“Fond Memories of the Siren Suit by a Child in Penge,” an article by Julie Allen and archived by the BBC (available here), tells the story of Allen when she was a child during the air raids. Regarding her siren suit, she writes, “It was always ready for me to quickly slip on over my pyjamas so that we could get down to the shelter as quickly as possible. They also had hoods to keep your head warm. I really liked mine and it was all fleecy inside with buttons down the front.” We can, of course, see a disconnect between the styles of the siren suit between adults and children. For Allen, style was not a necessity as she was just a child. The suit was therefore tailored to the comfort level necessary for a child seeking shelter during an air raid.
In the above image, we can clearly see how the marketing for siren suits towards children contradicted the design and intention for the suit. At the very top it says “Knitted with 10 ounces of 4-ply wool.” As we will see again below with a different advertisement tailored towards women, there is no direct mention at all of the suit being used as protection against air raids. The suit is instead marketed simply as a comfortable onesie for children. The child in this advertisement is smiling and playing with his toy. There is no direct indication that he is preparing for or being sheltered from a German air raid.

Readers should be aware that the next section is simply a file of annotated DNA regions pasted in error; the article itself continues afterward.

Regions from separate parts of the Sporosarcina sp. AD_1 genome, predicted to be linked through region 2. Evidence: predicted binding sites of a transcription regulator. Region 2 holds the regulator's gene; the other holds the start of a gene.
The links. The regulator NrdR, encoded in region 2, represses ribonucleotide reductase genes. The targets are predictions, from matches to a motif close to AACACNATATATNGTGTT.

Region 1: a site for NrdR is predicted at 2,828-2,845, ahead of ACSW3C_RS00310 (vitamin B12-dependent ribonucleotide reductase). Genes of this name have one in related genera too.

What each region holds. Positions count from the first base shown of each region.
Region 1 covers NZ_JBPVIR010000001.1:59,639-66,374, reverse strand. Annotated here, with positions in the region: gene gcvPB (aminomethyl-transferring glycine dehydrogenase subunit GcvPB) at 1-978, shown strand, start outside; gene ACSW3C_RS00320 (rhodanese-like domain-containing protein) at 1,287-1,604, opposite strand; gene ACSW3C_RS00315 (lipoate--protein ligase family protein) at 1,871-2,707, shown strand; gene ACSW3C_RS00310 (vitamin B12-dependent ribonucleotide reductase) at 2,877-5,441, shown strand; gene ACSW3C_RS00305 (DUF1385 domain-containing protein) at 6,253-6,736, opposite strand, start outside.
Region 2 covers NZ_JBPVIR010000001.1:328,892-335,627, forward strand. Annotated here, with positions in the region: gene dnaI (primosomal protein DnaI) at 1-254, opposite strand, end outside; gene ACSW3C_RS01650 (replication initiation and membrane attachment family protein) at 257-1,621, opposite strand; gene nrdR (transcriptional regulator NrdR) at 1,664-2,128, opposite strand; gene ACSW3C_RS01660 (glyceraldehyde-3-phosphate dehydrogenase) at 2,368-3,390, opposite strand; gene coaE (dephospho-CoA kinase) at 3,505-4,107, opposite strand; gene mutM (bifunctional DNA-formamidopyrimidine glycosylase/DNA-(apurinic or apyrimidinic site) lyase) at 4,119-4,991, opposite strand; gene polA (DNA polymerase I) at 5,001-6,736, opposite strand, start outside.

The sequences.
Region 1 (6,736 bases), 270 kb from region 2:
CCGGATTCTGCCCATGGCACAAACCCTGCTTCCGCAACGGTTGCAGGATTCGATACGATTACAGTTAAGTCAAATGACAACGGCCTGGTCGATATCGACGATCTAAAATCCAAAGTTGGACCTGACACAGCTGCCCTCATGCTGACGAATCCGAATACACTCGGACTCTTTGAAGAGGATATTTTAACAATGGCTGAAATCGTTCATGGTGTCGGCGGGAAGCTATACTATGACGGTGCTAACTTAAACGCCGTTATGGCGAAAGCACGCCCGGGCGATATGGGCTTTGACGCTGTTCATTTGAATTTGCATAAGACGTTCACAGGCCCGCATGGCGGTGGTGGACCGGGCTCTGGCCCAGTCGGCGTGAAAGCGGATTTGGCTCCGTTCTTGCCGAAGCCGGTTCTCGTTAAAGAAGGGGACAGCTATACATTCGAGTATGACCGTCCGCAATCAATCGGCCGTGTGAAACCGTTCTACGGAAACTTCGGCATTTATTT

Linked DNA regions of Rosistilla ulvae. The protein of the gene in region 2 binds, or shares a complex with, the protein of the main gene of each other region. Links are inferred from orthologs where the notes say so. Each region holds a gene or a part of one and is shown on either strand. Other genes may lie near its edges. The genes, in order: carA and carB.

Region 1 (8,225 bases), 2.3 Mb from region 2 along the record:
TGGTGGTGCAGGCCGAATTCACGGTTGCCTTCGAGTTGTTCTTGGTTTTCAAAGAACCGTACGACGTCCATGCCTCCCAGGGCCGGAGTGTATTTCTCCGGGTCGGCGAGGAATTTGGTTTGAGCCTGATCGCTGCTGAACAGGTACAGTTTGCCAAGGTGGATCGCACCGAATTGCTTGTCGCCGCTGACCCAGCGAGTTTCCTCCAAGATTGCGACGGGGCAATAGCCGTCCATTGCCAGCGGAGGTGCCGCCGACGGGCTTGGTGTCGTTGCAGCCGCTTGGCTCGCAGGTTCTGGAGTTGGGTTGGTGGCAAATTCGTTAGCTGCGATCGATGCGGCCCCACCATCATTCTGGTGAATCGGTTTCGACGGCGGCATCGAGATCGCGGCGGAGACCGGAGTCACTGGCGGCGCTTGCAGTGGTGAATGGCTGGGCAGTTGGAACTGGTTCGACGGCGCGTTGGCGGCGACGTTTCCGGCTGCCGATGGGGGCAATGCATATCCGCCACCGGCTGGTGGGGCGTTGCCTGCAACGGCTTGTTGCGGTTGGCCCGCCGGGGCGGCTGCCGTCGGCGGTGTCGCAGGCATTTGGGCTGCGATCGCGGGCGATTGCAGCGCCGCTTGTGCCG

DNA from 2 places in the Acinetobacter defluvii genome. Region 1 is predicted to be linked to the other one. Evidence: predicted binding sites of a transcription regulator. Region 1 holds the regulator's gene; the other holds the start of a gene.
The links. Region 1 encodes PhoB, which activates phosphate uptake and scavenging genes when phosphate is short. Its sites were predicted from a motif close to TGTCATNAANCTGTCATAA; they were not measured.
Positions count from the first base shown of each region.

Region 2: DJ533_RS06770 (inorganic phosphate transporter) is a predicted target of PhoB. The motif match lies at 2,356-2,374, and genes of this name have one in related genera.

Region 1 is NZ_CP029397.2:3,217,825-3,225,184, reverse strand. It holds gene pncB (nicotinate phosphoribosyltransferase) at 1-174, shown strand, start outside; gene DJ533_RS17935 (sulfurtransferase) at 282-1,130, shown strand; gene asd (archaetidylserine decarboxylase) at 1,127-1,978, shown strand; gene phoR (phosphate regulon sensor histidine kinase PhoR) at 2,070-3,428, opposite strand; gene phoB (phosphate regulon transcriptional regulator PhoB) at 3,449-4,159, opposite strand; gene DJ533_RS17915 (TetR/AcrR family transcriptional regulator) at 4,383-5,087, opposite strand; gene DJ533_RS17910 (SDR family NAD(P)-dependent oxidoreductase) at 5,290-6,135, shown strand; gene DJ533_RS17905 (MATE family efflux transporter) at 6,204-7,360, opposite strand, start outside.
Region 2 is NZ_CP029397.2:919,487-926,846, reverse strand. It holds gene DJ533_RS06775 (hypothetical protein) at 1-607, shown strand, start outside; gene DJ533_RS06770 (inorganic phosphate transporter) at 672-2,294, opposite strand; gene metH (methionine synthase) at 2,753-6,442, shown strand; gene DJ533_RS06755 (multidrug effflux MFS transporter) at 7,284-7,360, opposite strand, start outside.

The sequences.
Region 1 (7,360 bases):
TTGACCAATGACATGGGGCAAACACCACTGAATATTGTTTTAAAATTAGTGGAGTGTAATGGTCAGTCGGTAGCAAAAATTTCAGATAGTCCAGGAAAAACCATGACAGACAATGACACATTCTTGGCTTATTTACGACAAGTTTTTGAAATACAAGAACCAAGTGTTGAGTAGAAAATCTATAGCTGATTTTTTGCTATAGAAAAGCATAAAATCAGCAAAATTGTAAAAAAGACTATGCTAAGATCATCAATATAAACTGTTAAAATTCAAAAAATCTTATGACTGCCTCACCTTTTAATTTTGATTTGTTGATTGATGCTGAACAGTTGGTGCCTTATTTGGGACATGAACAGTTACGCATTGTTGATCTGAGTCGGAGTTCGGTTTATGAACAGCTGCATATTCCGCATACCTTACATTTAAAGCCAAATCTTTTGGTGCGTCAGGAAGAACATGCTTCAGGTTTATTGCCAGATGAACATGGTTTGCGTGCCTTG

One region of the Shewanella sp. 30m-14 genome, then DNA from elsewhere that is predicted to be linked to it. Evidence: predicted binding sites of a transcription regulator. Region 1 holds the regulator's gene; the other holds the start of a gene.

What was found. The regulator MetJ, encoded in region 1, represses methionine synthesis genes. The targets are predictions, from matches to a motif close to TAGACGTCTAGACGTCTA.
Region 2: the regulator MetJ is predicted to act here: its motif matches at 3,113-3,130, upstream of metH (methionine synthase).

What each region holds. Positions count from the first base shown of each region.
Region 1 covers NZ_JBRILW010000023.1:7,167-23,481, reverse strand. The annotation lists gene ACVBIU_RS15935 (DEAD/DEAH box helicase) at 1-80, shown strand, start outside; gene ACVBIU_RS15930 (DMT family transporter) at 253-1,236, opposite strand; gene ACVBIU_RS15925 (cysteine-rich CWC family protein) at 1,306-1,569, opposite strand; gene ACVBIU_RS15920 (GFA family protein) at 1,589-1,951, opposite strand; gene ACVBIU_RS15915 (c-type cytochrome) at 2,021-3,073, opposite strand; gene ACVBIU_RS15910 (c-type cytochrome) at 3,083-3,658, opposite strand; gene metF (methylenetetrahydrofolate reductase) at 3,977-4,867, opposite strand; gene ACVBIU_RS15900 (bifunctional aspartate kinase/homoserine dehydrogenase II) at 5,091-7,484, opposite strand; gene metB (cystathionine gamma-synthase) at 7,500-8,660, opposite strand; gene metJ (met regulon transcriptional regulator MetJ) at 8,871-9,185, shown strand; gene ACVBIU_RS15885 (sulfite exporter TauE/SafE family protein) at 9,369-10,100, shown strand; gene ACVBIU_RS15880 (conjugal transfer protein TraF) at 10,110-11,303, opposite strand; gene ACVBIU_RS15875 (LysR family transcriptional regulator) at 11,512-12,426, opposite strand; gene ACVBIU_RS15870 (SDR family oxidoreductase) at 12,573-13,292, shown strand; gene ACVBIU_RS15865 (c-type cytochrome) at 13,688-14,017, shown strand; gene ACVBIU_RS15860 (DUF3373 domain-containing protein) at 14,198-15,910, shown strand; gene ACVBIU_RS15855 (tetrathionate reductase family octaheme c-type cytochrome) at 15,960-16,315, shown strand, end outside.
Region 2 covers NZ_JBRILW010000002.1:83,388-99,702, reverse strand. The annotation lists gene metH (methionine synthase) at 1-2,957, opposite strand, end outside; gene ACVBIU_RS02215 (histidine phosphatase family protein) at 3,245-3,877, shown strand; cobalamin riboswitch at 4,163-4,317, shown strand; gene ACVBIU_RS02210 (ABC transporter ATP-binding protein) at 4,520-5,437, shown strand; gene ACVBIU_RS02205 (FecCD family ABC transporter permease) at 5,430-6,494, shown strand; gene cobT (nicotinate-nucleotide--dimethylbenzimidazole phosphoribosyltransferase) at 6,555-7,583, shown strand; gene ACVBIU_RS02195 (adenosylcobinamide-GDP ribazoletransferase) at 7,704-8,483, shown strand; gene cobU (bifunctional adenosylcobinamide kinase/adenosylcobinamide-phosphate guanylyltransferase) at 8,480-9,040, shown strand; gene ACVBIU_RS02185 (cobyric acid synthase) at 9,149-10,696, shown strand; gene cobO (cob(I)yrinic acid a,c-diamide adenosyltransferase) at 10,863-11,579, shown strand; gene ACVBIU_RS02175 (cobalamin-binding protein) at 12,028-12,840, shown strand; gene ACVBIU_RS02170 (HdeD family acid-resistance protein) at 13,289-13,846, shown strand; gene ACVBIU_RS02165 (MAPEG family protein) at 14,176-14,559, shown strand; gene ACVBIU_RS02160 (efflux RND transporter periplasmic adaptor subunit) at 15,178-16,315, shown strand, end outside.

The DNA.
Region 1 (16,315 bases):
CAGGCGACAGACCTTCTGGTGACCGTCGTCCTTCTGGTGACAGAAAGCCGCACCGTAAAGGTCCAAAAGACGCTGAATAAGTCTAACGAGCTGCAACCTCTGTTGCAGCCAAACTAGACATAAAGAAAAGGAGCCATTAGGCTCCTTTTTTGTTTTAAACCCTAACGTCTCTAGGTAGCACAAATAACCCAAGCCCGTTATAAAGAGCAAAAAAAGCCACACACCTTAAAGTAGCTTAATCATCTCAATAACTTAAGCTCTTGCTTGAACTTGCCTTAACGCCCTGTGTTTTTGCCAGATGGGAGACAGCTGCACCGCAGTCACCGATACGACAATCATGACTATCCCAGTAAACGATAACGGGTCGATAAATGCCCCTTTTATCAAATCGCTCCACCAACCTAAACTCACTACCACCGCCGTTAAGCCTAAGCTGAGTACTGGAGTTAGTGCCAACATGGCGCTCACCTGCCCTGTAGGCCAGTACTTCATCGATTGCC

Siren suit marketing for adult women differed from marketing towards children even though they held key similarities. As we previously saw with the outfits designed for Winston Churchill, the comfort aspect of the suit was not a significant sell, but rather marketing emphasized the suit as a fashion statement.